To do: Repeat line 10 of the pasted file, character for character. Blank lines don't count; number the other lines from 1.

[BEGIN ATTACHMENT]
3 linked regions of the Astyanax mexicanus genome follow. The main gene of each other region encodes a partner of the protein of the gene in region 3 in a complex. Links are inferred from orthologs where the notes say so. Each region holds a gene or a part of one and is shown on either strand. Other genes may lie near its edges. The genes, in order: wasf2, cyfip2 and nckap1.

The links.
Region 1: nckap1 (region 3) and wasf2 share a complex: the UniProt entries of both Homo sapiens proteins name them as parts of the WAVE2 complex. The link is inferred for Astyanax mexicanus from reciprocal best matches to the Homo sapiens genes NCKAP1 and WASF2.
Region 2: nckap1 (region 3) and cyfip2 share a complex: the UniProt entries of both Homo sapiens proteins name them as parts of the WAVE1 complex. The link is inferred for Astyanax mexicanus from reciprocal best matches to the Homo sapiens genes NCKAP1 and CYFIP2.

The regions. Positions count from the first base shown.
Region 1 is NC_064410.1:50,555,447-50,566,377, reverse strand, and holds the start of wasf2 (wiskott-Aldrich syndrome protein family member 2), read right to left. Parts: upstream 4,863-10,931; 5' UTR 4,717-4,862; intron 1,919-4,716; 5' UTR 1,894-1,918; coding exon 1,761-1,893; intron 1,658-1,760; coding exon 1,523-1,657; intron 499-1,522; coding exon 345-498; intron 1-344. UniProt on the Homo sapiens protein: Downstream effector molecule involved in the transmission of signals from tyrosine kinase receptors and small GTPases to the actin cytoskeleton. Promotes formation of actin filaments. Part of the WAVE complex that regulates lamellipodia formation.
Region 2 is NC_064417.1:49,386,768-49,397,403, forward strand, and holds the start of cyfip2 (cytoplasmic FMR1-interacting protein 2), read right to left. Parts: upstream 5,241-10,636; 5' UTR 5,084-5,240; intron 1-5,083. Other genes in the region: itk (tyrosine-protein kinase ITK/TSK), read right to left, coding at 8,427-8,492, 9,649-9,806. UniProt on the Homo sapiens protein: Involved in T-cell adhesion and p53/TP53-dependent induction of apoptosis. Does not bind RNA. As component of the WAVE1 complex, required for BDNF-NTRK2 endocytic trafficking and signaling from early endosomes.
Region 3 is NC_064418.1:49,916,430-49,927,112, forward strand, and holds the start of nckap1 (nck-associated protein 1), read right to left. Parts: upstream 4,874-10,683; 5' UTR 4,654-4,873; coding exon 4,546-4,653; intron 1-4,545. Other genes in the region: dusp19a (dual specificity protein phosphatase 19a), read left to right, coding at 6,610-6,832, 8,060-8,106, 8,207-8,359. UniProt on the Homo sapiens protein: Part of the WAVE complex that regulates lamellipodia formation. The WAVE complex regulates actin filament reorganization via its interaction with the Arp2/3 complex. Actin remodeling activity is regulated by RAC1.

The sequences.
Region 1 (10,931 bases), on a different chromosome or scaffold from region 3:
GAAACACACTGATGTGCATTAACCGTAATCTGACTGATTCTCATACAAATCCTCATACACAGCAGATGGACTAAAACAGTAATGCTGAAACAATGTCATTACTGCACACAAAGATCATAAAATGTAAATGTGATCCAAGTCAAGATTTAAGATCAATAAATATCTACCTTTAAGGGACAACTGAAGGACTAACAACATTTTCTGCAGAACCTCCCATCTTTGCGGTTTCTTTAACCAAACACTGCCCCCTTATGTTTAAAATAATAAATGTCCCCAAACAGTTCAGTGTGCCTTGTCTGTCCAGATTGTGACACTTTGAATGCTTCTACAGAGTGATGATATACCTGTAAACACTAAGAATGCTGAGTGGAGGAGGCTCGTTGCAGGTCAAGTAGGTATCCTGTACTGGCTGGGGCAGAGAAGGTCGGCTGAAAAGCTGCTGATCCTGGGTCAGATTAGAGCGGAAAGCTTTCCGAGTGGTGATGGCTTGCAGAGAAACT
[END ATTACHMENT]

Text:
Region 1 (10,931 bases), on a different chromosome or scaffold from region 3: